My first D H Lawrence and I'm sure I didn't pick a good one to start with. I should have picked a more familiar tale. This one was interesting to read, the story of a mining community worker who walks out on his wife and children without a backward glance and goes off to pursue a life as a wandering flute player. He seems to slip into the circles of classes higher than him so easily and is accepted right away, they tempt him away to Italy. I didn't find Aaron Sisson a particularly likeable character, in fact I didn't really take to any of them. This may sound negative, but quite the opposite, I did enjoy reading it, but also have to confess that I've been glad to finish it.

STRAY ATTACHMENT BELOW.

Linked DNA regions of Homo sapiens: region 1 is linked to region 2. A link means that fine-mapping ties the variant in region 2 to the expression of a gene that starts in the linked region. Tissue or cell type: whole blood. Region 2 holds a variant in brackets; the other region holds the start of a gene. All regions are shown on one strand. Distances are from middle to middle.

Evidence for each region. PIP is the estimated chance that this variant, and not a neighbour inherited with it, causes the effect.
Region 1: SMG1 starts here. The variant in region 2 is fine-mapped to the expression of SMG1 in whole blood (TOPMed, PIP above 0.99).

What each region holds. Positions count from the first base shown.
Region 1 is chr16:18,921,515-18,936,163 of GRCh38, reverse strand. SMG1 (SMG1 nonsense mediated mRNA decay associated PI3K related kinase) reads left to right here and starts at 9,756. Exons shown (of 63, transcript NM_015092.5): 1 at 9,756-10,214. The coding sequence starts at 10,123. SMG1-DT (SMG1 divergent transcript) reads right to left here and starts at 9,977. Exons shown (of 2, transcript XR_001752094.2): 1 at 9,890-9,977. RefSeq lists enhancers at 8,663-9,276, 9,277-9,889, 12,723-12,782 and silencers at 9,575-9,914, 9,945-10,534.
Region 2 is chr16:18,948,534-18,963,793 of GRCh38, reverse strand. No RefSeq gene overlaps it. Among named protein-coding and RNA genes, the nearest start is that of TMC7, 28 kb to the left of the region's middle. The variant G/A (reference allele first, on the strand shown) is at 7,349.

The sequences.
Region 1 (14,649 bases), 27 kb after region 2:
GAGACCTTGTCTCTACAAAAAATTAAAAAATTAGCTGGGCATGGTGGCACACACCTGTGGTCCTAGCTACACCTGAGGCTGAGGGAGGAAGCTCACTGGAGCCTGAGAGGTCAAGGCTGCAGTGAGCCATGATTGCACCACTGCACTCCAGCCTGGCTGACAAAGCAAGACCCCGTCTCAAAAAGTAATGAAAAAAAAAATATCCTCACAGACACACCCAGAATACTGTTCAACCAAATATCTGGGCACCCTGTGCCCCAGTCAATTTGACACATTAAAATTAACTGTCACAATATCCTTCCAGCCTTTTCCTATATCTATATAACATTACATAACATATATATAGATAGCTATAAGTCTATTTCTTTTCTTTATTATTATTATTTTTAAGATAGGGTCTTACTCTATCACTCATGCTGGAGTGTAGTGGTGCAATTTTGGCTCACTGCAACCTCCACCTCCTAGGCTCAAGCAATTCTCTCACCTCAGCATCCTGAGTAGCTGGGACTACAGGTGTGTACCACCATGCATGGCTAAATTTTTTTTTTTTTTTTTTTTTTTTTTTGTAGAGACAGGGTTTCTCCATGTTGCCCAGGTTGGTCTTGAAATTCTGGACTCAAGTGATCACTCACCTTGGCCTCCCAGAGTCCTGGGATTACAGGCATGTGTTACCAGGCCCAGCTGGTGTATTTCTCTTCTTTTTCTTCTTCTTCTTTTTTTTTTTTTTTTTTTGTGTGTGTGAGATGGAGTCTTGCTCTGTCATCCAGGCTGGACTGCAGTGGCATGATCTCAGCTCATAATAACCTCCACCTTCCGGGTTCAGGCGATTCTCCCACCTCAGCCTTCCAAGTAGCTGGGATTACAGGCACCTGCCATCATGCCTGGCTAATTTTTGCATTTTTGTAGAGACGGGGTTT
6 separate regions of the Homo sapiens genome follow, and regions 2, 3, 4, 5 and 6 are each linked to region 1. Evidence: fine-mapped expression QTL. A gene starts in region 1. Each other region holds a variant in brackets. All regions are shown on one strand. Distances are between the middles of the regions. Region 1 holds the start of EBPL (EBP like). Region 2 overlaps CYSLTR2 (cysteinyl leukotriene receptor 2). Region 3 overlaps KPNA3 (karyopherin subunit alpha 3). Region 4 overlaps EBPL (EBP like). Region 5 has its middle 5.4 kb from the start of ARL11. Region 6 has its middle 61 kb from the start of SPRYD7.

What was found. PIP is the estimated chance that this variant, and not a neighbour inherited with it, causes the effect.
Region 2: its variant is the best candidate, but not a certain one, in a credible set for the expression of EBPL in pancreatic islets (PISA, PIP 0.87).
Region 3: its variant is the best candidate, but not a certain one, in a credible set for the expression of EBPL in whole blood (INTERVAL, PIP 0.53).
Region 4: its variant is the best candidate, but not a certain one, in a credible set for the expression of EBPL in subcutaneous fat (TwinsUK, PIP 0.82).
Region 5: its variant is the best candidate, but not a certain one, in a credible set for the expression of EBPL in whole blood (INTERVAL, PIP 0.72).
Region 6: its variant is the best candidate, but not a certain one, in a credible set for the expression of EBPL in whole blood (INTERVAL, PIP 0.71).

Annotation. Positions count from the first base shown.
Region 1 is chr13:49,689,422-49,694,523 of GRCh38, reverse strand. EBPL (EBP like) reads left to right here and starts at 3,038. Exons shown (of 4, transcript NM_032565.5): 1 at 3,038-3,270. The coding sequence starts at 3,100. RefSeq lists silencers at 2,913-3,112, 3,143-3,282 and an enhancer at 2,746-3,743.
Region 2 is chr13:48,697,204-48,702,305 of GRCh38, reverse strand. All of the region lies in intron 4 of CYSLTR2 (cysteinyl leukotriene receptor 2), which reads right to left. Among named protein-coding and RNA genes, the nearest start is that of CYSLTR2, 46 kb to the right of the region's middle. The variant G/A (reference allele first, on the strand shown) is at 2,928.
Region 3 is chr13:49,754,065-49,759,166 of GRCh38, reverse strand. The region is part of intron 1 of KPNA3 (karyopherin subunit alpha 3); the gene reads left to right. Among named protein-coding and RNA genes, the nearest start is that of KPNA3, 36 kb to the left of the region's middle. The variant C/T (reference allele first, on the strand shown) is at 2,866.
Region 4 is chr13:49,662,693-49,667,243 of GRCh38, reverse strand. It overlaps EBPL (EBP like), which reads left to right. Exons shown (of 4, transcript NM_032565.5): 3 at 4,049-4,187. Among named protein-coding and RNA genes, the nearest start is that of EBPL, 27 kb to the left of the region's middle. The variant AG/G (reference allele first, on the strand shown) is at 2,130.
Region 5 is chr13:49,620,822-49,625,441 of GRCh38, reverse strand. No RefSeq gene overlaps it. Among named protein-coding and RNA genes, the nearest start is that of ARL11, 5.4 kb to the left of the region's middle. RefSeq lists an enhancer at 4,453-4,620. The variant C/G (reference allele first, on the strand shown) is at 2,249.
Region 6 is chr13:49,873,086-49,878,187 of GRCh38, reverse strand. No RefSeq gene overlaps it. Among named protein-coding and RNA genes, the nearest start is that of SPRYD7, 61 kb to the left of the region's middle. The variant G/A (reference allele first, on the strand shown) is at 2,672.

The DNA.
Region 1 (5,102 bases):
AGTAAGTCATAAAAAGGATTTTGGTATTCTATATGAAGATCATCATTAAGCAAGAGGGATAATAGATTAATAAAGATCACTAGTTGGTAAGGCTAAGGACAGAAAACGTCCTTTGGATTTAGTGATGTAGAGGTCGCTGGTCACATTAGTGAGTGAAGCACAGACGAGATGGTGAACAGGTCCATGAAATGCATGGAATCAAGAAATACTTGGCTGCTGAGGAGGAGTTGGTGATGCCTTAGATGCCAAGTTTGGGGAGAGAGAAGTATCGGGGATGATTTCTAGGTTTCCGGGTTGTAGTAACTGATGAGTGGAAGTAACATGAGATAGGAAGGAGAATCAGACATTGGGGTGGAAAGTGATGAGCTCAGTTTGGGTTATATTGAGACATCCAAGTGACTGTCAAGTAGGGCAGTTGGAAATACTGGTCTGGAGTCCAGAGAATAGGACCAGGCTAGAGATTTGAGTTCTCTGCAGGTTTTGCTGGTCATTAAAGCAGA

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Free download available at Project Gutenberg.Quotations:"Do you think, Lilly, we're the world? said Robert ironically. "Oh, yes, I guess w're shipwrecked in this box, like Robinson Crusoes. And what we do on our own little island matters to us alone. As for the infinite crowds of howling savages outside there in the unspeakable, all you've got to do is mind they don't scrap you."When you love, your soul breathes in - when your soul breathes out, it's bloody revolution.A man should remain himself, not try to spread himself over humanity. He should pivot himself on his own pride.Love was a battle in which each party strove for the mastery of the other's soul. So far, man had yielded the mastery to woman. Now he was fighting for it back again. And too late, for the woman would never yield.Like the Invisible Man, we are only revealed through our clothes and our masks.Give thyself, but give thyself not away. That is the lesson written at the end of the long strange lane of love.5* Women in Love4* Sons and lovers5* Lady Chatterley's Lover4* The Rainbow 3* The Fox3* The Virgin and the Gipsy3* The Prussian Officer3* Daughters of the Vicar3* The White Stocking3* England, My England4* The Ladybird3* The Captain's Doll3* The Plumed Serpent3* Aaron's RodTBR The TrespasserTBR Studies in Classic American Literature